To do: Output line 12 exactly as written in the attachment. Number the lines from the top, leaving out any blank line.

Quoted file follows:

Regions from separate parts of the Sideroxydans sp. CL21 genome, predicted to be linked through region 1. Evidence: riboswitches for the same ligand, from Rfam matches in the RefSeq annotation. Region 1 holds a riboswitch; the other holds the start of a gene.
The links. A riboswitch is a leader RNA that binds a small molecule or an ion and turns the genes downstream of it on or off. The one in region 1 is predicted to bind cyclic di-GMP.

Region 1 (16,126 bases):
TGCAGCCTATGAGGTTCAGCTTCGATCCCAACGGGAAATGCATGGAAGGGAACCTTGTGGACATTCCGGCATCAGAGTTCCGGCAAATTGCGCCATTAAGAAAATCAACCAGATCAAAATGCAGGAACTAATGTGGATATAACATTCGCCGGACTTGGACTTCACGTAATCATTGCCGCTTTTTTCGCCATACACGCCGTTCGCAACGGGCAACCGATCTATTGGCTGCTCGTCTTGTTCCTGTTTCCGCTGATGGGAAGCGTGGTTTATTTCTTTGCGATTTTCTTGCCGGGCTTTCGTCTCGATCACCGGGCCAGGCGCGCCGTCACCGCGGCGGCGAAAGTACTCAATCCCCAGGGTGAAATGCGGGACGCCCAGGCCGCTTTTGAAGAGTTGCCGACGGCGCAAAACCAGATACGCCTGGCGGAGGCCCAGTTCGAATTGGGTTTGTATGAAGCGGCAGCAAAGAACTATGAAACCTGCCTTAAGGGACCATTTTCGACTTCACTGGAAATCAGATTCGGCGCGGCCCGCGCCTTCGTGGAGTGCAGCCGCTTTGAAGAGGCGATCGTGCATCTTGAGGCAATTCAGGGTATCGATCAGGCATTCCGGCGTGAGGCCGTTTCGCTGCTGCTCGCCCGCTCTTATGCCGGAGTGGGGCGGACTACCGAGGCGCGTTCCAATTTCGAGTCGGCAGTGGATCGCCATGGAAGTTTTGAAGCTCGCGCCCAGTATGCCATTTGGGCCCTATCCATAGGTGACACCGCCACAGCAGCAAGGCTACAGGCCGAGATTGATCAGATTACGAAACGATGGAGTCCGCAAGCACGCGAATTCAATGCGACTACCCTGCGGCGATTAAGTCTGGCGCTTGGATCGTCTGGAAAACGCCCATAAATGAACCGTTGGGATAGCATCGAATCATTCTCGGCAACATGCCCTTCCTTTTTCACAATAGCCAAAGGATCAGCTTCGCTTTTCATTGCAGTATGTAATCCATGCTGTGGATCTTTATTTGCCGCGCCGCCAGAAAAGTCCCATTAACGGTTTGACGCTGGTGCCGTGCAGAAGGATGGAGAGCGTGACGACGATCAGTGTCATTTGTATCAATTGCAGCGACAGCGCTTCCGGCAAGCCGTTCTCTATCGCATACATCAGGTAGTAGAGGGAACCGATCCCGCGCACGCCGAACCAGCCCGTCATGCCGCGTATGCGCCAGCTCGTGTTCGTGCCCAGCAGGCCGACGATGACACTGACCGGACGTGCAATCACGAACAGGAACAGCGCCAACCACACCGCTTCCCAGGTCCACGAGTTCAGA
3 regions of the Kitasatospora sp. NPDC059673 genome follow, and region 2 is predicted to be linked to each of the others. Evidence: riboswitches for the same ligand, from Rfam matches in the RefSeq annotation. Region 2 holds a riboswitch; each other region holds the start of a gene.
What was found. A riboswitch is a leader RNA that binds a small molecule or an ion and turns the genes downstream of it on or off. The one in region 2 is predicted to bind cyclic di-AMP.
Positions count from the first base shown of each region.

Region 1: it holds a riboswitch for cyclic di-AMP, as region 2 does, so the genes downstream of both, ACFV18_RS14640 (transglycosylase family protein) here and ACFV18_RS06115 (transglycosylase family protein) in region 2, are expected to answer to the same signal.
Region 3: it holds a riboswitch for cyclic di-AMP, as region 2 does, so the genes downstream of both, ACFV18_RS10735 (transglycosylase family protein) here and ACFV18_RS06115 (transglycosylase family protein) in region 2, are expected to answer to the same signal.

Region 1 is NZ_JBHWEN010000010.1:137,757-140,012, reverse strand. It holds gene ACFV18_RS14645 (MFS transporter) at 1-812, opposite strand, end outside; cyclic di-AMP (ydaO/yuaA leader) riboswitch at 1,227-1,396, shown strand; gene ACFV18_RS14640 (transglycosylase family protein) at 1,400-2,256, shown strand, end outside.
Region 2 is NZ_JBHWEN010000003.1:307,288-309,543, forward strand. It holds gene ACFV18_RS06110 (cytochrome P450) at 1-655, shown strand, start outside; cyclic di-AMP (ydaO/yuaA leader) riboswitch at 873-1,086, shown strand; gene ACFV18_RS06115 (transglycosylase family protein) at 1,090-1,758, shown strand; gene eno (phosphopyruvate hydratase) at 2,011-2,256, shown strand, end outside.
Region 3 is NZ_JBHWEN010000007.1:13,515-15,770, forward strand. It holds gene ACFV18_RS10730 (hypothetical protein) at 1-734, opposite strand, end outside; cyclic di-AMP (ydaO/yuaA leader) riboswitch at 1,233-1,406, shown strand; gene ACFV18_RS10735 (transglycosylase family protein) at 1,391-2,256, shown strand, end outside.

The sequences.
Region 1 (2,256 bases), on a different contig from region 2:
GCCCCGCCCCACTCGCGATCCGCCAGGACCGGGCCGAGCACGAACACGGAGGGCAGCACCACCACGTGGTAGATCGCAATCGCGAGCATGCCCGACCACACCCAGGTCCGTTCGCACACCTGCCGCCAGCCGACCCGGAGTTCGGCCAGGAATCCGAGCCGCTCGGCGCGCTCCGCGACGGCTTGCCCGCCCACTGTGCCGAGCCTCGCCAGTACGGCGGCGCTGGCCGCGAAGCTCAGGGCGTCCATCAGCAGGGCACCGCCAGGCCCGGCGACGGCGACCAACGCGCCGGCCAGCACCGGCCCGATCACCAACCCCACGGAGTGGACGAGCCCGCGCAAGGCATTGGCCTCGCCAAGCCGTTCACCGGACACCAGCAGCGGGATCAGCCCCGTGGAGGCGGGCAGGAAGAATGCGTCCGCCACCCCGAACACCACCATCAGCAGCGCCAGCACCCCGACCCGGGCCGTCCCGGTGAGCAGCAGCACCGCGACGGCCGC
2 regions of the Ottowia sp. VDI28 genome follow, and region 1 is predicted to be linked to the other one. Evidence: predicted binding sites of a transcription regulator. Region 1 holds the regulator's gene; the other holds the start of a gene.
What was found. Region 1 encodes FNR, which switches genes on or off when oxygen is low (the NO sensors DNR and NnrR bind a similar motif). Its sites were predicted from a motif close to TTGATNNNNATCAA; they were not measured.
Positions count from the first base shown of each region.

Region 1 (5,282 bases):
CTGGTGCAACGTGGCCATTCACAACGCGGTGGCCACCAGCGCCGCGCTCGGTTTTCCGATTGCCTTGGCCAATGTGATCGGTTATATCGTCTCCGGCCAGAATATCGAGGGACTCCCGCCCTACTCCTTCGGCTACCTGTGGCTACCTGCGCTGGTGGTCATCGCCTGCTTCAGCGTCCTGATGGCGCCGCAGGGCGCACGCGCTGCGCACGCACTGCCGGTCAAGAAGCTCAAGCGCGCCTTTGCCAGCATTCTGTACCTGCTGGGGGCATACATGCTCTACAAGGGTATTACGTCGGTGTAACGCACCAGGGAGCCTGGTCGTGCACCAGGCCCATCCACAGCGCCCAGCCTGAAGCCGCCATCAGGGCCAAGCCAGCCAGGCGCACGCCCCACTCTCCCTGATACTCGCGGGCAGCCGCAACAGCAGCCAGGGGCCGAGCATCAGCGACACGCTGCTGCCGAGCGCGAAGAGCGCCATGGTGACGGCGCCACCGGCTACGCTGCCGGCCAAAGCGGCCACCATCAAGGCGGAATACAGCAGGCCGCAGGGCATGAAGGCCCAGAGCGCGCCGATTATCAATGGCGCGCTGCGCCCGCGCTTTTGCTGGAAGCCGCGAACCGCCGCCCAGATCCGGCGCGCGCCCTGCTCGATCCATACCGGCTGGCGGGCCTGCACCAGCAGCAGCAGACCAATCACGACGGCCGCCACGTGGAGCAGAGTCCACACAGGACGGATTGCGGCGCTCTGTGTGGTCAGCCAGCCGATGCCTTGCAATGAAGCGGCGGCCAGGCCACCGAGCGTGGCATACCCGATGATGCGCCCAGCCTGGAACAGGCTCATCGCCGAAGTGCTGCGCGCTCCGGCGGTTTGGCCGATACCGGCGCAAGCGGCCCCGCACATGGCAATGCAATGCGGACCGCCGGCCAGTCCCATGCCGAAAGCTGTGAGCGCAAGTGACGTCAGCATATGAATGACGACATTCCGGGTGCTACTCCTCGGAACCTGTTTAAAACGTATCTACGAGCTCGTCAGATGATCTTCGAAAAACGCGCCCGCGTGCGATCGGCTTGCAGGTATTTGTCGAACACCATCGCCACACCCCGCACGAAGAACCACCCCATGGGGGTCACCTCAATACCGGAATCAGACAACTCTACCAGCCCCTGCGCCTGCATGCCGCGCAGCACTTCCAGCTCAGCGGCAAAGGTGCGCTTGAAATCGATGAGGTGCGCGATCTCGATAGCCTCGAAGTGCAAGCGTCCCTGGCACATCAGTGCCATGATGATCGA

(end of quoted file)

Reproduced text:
Region 3 is NZ_JBHWEN010000007.1:13,515-15,770, forward strand. It holds gene ACFV18_RS10730 (hypothetical protein) at 1-734, opposite strand, end outside; cyclic di-AMP (ydaO/yuaA leader) riboswitch at 1,233-1,406, shown strand; gene ACFV18_RS10735 (transglycosylase family protein) at 1,391-2,256, shown strand, end outside.